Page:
Yositomo Nara - A Bit Like You And Me
A new exhibition of works by Yoshitomo Nara is drawing to a close at the Yokohama Museum of Art in Japan. It will then go on tour through the rest of the year and until April 2013. It is the first time Nara has presented a large bronze, in the form of a bust with the characterised childlike face that Nara is known for titled Wicked Looking.
The exhibition has been hailed as putting the "heart back into art" by contemporary commentators in Japan, with his characters across painting, sculpture and installation coming across as simple messages conveyed with warmth. Nara has been criticised in the past for being too simple and with the naive style not playing into the hands of high brow art critics, it is likely to be easily dismissed. But this exhibition has more emotional investment by the artist, as described in his statement about the new collection, with his approach to it being influenced by his age (now 53), the highs and lows of his successes and failures and even the impact of the 2011 earthquake.
Nara's work doesn't need the intellectual crutch of the Superflat theory. It stands aside from that and whilst viewed as part of it, due to it being from Japan and at the same time as Murakami's practice, it comes from a different place. Nara is all too familiar with the criticism his work faces, "Like or dislike, the works I create are no longer self-portraits, rather they are someone more like somebody’s child or friend. It is my hope that they will belong to the audience, or eventually even hold a place within the history of art; even after my body is perished, and as long as human beings exist.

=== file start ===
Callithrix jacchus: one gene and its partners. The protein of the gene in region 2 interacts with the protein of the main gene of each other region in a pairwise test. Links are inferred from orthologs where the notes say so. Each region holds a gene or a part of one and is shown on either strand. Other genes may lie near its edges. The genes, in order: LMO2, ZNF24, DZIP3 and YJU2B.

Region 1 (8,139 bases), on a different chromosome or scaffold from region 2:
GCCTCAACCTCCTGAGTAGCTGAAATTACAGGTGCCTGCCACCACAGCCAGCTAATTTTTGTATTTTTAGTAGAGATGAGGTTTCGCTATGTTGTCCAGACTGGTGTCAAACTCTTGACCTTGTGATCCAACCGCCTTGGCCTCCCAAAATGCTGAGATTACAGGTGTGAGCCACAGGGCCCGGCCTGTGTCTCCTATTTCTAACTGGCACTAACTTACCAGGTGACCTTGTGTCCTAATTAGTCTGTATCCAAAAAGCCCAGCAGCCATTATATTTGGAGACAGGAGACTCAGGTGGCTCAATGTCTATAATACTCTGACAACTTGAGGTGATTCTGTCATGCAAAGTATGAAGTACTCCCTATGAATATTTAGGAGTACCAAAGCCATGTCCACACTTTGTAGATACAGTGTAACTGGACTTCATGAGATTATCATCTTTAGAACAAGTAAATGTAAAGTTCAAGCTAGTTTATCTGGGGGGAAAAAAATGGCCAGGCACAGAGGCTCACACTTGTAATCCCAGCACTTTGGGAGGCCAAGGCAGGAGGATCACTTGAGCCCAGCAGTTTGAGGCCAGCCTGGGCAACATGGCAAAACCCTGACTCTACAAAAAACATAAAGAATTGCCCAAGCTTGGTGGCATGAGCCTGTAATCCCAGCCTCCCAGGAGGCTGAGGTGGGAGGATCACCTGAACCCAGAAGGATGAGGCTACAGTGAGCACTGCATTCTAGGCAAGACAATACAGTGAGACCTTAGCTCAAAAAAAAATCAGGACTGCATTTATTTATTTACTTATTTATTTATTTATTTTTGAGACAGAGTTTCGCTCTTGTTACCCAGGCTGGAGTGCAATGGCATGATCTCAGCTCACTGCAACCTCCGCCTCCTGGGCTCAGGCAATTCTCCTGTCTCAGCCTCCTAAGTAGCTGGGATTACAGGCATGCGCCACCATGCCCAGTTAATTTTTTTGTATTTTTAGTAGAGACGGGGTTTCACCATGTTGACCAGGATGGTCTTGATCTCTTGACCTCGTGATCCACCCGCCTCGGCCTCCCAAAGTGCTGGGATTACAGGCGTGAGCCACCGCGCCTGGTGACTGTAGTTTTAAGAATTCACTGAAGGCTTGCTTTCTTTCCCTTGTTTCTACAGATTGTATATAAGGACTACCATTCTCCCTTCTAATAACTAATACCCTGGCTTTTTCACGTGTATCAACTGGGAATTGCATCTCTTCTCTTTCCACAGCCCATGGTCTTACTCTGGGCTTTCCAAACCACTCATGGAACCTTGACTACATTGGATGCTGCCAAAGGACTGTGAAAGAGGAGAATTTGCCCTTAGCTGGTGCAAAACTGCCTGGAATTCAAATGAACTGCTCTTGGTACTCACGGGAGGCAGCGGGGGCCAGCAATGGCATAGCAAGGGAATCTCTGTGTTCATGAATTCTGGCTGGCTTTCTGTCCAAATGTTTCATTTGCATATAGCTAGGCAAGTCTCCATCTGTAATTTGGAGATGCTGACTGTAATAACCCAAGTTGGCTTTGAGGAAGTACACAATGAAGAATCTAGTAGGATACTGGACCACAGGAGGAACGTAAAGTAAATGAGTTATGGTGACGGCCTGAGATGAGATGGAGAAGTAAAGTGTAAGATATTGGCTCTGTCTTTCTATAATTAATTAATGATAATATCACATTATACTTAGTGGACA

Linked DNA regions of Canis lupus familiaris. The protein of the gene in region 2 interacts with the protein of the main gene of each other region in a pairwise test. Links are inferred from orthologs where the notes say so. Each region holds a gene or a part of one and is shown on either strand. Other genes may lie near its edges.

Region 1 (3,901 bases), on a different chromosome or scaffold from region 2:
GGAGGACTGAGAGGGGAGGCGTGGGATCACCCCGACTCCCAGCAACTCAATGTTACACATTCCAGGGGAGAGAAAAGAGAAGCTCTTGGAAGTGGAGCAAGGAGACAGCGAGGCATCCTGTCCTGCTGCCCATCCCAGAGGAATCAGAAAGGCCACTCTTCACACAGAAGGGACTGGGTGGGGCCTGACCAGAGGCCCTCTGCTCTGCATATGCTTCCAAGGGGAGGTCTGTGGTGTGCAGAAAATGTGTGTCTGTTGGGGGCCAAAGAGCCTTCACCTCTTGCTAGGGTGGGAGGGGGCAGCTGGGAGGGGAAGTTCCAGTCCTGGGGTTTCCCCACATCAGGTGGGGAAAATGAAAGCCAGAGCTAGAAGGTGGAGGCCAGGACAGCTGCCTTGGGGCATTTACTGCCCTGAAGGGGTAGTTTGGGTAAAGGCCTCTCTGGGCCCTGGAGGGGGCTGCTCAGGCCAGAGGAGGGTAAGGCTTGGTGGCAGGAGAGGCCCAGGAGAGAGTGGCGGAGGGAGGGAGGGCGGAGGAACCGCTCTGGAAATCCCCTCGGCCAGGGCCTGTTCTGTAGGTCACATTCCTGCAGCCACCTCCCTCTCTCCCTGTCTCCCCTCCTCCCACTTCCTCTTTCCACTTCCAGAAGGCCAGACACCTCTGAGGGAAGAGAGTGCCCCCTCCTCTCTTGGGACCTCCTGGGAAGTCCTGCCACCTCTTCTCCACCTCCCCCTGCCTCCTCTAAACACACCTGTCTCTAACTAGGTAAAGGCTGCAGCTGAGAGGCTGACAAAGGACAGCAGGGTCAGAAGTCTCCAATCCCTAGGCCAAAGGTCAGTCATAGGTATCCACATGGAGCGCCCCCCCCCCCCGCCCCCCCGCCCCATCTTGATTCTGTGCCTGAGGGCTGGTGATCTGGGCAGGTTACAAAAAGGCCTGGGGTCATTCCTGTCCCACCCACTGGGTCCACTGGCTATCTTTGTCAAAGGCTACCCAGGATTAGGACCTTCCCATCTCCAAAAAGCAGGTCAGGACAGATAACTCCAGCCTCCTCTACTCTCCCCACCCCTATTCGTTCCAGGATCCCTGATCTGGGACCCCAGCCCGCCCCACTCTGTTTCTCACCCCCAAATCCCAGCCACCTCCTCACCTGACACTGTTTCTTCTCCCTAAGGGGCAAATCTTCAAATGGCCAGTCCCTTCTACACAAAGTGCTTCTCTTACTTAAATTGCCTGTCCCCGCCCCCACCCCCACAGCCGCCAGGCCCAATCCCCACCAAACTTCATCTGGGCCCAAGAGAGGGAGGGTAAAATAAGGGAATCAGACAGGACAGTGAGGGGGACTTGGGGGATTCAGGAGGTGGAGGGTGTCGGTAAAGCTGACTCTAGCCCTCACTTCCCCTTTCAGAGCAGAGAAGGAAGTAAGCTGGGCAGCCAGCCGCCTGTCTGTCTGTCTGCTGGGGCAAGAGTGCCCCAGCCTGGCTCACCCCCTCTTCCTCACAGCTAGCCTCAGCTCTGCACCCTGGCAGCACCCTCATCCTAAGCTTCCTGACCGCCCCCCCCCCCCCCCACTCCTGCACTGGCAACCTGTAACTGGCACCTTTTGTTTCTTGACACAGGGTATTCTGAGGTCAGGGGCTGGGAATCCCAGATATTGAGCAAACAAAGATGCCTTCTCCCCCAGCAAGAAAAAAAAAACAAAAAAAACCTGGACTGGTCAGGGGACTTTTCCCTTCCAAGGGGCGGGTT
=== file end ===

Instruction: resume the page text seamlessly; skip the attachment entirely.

My works are thus independent entities “a bit like myself,” no longer self-portraits, yet still, I cannot relinquish them entirely to my audience. I often hear many people say while looking at my work, “Oh, this is me!” I have come to accept this phenomenon as long as their self-projection is introspective rather than merely visual and superficial. However, a part of me still feels that I am the parent who gave birth to my works. Therefore, my works are “a bit like me” and “a bit like you.” They are certainly “a bit like you and me” and yet each of them has its own self, being “a work of art for its own sake.”
During my creation process, however, my work and I are still together as one, and the audience and criticism are far away. So it is only the heroes in the posters on my wall and outdated figures on display in the shelf of my studio that know the intimate exchange that goes on between my works and me."
Exhibition info link